Writing Center Journal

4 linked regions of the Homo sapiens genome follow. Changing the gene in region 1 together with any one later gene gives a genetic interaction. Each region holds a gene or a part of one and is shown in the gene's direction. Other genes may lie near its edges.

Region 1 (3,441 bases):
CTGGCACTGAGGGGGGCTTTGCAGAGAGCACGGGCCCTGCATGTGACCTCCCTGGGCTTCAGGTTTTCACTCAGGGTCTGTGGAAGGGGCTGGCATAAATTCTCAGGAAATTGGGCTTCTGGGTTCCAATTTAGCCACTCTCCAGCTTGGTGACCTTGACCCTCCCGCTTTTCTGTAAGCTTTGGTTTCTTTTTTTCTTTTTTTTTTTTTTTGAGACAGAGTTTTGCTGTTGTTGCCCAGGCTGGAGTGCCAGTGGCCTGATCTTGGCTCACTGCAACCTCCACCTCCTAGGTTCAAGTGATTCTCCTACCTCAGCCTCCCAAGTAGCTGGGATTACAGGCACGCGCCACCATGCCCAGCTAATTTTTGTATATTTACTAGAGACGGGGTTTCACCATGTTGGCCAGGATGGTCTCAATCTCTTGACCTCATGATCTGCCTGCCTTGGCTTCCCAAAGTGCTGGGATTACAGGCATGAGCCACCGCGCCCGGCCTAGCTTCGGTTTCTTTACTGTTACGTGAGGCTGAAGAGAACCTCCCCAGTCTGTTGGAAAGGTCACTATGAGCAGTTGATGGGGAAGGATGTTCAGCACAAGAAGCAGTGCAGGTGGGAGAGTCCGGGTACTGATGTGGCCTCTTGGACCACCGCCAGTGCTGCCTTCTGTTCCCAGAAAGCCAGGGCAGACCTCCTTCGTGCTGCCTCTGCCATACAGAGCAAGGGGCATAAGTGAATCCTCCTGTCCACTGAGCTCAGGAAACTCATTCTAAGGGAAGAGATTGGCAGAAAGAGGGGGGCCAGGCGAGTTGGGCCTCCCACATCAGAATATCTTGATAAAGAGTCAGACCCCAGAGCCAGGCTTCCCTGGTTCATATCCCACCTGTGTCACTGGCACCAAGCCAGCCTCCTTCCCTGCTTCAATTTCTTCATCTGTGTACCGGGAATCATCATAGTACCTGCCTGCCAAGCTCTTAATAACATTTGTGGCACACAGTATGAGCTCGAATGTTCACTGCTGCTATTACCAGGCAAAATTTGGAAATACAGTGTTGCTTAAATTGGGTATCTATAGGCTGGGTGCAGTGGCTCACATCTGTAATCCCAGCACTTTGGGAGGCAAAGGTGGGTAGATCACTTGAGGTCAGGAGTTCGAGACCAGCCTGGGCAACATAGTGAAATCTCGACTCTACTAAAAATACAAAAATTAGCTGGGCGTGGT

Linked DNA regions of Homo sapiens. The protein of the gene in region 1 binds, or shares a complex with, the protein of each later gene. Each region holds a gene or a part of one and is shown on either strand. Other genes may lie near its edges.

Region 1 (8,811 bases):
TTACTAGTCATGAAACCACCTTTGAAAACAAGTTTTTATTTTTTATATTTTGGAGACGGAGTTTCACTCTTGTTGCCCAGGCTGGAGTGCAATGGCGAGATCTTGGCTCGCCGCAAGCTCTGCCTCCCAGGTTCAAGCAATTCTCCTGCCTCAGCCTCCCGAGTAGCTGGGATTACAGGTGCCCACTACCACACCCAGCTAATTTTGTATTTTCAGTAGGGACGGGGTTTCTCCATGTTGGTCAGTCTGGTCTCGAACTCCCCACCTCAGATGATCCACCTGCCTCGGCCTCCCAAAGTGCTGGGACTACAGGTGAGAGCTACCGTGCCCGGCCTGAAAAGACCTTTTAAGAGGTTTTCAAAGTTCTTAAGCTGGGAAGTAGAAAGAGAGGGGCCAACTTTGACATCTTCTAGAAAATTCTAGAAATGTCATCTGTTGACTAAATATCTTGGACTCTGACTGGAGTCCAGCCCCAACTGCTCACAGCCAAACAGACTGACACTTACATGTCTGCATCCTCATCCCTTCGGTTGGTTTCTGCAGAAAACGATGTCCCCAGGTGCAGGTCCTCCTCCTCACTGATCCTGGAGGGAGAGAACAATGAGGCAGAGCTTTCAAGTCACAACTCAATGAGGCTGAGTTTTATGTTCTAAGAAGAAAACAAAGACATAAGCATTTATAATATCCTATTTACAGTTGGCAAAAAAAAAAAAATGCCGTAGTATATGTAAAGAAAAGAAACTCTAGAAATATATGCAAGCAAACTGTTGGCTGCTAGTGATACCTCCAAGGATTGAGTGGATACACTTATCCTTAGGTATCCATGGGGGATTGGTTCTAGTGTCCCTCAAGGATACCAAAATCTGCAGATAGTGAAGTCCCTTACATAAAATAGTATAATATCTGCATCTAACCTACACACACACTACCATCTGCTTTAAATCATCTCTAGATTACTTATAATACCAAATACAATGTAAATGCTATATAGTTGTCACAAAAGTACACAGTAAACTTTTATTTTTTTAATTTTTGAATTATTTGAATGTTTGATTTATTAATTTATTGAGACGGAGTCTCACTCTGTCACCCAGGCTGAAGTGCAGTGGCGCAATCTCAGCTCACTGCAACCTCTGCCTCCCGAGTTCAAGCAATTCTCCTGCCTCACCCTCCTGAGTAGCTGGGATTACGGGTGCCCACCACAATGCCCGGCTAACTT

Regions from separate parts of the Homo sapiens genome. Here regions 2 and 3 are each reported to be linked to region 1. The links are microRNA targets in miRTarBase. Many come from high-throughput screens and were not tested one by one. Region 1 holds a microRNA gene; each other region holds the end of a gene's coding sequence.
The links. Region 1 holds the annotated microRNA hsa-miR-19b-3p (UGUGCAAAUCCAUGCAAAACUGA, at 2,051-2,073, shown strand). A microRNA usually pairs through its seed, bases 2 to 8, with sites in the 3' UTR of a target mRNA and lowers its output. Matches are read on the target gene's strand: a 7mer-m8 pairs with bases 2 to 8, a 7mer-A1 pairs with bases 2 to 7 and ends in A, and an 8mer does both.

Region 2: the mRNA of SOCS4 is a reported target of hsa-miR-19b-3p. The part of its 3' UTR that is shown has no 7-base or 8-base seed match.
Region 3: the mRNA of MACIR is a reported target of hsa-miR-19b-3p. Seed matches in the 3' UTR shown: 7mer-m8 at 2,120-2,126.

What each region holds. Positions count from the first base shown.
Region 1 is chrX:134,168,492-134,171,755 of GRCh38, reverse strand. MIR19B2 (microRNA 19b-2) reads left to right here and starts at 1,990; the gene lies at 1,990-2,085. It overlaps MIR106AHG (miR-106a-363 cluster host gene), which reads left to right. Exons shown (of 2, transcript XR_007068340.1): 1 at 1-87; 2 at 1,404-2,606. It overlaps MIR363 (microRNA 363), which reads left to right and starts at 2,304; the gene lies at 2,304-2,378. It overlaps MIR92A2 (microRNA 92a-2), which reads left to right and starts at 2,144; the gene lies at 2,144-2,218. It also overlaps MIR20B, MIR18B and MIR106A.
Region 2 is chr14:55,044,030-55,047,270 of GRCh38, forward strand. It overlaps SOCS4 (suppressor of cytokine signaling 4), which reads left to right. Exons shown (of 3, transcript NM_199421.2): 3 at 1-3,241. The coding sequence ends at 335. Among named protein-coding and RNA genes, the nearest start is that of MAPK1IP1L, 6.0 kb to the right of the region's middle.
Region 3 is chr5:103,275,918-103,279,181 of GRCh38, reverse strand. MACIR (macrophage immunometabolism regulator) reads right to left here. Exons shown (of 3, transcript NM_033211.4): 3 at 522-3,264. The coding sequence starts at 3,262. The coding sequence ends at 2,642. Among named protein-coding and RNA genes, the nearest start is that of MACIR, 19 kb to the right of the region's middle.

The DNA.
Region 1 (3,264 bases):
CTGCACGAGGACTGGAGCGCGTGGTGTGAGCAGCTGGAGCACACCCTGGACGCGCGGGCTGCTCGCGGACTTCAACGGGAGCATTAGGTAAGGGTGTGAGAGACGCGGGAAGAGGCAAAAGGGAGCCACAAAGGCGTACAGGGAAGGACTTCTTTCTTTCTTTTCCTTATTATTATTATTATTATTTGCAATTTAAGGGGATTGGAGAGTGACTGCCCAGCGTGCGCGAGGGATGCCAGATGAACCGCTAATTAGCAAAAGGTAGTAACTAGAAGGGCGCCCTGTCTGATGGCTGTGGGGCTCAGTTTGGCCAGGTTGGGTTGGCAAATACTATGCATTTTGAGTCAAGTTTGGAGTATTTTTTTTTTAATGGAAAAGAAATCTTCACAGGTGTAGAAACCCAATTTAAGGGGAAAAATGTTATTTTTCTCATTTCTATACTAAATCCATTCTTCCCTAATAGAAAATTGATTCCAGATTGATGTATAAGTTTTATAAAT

Most tutors are trained in a core writing centers belief: Student writers who talk about their writing are student writers who will achieve better learning outcomes. Our comparative study—one of few in writing center research—examined the points in conferences in which student writers talked the most. We examined the very long turns (VLTs) of eight native English speaking (NES) student writers and eight non-native English speaking (NNES) student writers across 16 writing center conferences. We found that NESs contributed more VLTs than NNESs and that more NES conferences contained VLTs. We also found that stating goals for the conference occurred in half of the NES conferences, specifically, in the opening stage, while no NNES conferences had stated opening goals. In the three NNES conferences that contained VLTs, two contained a statement of a sentence-level goal, a description of potential content for the paper, and a period of time spent reading aloud from the paper. Of the VLTs preceded by questions, pumping questions (questions that prod student responses) occurred most frequently. We discuss the role that student-writer motivation and familiarity with the typical conference script played in the results and some implications of this comparative study for tutor training.